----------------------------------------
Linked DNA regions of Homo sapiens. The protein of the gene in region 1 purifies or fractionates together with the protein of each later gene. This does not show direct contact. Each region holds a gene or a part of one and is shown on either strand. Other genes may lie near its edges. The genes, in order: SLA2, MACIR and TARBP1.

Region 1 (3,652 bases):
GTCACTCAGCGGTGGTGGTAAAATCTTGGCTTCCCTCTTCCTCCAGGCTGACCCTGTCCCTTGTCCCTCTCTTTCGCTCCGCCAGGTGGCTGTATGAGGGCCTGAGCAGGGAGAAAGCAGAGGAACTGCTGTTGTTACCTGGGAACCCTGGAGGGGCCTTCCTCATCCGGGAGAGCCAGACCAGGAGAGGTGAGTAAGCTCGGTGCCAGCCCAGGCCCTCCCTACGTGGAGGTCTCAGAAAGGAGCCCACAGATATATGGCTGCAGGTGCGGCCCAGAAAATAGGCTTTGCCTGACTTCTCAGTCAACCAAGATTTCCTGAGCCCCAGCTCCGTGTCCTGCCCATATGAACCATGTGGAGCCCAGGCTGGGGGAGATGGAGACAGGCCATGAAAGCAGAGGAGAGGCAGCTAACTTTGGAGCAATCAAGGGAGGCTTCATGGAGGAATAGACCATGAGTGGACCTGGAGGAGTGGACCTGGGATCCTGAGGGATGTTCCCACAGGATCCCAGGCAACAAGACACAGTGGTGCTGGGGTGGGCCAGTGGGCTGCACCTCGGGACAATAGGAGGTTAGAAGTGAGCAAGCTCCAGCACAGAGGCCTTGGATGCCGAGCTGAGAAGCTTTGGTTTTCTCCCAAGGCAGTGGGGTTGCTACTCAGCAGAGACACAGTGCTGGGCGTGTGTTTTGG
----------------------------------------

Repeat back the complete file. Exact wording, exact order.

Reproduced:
Linked DNA regions of Homo sapiens. The protein of the gene in region 1 purifies or fractionates together with the protein of each later gene. This does not show direct contact. Each region holds a gene or a part of one and is shown on either strand. Other genes may lie near its edges. The genes, in order: SLA2, MACIR and TARBP1.

Region 1 (3,652 bases):
GTCACTCAGCGGTGGTGGTAAAATCTTGGCTTCCCTCTTCCTCCAGGCTGACCCTGTCCCTTGTCCCTCTCTTTCGCTCCGCCAGGTGGCTGTATGAGGGCCTGAGCAGGGAGAAAGCAGAGGAACTGCTGTTGTTACCTGGGAACCCTGGAGGGGCCTTCCTCATCCGGGAGAGCCAGACCAGGAGAGGTGAGTAAGCTCGGTGCCAGCCCAGGCCCTCCCTACGTGGAGGTCTCAGAAAGGAGCCCACAGATATATGGCTGCAGGTGCGGCCCAGAAAATAGGCTTTGCCTGACTTCTCAGTCAACCAAGATTTCCTGAGCCCCAGCTCCGTGTCCTGCCCATATGAACCATGTGGAGCCCAGGCTGGGGGAGATGGAGACAGGCCATGAAAGCAGAGGAGAGGCAGCTAACTTTGGAGCAATCAAGGGAGGCTTCATGGAGGAATAGACCATGAGTGGACCTGGAGGAGTGGACCTGGGATCCTGAGGGATGTTCCCACAGGATCCCAGGCAACAAGACACAGTGGTGCTGGGGTGGGCCAGTGGGCTGCACCTCGGGACAATAGGAGGTTAGAAGTGAGCAAGCTCCAGCACAGAGGCCTTGGATGCCGAGCTGAGAAGCTTTGGTTTTCTCCCAAGGCAGTGGGGTTGCTACTCAGCAGAGACACAGTGCTGGGCGTGTGTTTTGG